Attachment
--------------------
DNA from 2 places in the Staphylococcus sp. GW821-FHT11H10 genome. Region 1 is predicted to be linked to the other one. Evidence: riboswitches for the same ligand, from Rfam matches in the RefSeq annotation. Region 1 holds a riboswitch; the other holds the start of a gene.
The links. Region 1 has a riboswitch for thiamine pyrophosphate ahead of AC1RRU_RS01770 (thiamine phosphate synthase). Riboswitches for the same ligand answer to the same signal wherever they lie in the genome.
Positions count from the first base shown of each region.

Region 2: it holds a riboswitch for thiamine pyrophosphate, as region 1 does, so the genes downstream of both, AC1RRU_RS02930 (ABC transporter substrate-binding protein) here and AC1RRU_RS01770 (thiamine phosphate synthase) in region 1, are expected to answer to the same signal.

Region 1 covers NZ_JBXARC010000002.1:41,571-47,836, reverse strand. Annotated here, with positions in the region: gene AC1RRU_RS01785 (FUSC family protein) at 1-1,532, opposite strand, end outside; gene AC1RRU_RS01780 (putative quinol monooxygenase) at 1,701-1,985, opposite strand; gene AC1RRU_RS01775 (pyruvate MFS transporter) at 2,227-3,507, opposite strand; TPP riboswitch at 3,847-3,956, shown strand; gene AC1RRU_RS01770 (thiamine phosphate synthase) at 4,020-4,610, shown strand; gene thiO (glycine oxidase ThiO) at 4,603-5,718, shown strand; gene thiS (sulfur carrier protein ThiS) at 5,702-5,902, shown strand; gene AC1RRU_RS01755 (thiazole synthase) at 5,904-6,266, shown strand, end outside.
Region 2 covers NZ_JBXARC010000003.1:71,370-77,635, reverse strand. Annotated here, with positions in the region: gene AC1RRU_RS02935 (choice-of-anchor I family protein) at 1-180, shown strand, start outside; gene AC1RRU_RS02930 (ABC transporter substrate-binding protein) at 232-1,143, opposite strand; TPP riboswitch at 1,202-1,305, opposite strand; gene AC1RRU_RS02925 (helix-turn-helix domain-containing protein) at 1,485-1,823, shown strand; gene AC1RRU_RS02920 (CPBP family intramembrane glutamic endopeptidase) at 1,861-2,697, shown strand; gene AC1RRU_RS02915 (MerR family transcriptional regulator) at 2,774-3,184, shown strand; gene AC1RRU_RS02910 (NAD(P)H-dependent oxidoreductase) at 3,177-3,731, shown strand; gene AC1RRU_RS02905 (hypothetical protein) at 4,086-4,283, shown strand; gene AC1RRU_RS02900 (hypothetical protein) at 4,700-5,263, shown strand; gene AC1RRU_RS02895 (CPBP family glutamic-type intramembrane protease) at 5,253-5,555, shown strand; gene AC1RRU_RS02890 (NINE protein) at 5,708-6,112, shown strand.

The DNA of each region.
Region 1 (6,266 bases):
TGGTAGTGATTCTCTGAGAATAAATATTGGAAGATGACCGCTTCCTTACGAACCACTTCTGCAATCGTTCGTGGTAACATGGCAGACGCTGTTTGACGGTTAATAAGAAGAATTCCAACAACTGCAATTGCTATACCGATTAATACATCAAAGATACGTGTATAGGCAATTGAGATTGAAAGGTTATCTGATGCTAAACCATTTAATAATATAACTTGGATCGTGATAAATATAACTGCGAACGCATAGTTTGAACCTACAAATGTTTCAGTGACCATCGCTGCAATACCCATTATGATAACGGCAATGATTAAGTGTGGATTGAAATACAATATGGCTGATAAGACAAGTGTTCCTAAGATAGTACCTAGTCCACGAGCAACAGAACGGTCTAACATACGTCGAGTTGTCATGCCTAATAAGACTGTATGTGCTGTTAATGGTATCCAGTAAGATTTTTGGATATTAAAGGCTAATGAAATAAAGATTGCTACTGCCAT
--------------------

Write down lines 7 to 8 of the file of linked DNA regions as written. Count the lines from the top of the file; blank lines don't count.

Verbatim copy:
The DNA of each region.
Region 1 (6,266 bases):